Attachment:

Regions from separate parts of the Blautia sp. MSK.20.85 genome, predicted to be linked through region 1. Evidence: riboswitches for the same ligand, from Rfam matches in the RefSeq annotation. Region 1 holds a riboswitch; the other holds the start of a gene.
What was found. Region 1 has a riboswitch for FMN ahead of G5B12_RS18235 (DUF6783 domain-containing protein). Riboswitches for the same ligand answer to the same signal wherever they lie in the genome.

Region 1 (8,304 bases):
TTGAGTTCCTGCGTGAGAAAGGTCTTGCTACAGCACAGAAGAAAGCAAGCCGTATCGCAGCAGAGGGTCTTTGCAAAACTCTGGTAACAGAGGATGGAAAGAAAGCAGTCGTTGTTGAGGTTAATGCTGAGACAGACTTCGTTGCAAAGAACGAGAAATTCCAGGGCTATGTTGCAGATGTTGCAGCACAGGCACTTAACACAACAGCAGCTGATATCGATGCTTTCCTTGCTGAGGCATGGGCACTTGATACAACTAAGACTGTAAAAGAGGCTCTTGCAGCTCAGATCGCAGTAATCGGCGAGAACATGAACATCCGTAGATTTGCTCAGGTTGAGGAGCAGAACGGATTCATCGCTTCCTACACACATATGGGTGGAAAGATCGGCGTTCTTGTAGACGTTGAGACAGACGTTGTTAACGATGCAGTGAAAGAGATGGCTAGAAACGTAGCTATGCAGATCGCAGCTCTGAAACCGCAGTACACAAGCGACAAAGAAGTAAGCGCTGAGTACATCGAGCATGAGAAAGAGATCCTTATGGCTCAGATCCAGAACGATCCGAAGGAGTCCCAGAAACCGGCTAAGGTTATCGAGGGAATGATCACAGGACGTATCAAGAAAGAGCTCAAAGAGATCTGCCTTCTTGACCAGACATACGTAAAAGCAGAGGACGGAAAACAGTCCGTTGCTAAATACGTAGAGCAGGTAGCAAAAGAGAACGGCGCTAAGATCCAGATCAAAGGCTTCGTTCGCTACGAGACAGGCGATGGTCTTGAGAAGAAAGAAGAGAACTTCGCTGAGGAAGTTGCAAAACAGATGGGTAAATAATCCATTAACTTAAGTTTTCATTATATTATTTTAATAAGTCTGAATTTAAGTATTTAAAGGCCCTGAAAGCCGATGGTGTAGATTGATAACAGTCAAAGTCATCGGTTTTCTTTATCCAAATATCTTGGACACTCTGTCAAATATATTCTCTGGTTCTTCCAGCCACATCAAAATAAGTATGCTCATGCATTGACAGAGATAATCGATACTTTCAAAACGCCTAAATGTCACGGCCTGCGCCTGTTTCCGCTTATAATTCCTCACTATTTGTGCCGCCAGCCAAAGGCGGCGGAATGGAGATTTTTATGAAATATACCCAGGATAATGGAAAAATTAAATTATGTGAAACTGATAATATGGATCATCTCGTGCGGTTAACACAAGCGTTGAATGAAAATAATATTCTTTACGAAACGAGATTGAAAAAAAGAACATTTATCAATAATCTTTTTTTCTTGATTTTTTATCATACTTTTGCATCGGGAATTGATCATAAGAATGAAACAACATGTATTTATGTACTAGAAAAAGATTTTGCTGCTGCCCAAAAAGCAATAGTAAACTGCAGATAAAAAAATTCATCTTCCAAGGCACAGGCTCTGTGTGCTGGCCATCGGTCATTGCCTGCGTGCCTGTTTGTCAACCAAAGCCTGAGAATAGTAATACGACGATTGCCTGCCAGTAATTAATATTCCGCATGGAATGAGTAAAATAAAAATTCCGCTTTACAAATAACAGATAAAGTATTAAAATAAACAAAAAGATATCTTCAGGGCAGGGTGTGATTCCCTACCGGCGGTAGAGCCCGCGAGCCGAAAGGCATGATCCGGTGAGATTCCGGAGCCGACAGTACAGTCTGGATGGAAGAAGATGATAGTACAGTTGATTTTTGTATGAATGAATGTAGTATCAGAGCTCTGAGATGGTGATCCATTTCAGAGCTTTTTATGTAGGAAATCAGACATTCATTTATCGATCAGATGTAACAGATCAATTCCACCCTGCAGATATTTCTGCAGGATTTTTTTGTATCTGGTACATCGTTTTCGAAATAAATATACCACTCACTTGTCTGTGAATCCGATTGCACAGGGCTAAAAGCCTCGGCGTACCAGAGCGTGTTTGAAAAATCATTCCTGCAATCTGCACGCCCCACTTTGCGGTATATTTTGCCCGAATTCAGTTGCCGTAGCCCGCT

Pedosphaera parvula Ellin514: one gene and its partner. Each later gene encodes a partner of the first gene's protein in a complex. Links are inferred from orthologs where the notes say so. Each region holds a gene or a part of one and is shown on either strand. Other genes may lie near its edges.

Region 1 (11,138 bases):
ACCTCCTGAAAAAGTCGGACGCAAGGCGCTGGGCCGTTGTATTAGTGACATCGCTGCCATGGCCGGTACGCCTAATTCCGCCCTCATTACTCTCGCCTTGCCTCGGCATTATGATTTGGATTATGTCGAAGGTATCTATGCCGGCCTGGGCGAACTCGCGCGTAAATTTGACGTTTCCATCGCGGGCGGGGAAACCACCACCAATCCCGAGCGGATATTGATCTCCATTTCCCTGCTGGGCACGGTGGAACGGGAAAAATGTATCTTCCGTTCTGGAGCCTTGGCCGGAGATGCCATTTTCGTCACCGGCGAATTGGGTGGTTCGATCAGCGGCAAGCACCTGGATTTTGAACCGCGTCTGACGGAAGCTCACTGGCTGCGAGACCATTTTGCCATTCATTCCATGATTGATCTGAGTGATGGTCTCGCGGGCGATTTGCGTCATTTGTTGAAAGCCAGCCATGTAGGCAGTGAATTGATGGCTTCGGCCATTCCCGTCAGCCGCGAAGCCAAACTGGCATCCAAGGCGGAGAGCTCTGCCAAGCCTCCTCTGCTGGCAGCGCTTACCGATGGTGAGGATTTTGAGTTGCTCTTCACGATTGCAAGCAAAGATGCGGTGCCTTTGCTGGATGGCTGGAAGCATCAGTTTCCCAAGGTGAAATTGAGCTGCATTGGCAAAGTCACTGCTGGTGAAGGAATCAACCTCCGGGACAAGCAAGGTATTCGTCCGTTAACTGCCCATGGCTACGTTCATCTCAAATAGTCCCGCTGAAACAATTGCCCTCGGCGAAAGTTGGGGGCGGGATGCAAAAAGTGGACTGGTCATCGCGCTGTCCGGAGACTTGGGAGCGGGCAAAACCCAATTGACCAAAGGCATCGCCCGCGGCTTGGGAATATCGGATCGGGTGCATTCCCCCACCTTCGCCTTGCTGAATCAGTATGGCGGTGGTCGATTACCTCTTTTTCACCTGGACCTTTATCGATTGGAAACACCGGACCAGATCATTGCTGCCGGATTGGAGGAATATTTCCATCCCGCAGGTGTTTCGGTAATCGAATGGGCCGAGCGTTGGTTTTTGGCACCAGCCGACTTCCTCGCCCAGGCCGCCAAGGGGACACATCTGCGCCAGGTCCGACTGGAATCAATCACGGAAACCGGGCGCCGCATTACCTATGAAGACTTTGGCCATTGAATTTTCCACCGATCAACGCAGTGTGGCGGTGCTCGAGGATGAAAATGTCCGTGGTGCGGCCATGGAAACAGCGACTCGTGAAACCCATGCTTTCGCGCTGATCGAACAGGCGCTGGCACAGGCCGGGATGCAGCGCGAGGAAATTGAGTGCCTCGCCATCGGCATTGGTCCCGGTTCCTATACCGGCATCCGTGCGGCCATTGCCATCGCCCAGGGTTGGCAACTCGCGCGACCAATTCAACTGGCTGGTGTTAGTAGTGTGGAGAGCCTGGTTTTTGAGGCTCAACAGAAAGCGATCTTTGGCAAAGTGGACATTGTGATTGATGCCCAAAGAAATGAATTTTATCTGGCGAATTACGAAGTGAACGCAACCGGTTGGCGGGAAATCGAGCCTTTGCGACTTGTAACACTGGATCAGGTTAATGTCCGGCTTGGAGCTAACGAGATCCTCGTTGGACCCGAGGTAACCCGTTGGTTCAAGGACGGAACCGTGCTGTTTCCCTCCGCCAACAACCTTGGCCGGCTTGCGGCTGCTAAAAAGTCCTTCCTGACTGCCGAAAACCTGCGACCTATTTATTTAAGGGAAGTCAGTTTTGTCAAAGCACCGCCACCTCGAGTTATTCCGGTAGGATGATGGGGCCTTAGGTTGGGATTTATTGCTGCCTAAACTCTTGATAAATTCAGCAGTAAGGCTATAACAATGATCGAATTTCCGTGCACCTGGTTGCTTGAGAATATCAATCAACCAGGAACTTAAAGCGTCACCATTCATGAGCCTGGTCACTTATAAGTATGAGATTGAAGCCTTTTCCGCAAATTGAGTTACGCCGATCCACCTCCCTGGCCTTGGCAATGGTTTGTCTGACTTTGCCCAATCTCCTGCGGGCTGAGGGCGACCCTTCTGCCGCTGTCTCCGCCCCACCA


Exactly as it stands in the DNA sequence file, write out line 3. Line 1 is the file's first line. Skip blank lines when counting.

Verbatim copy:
Region 1 (8,304 bases):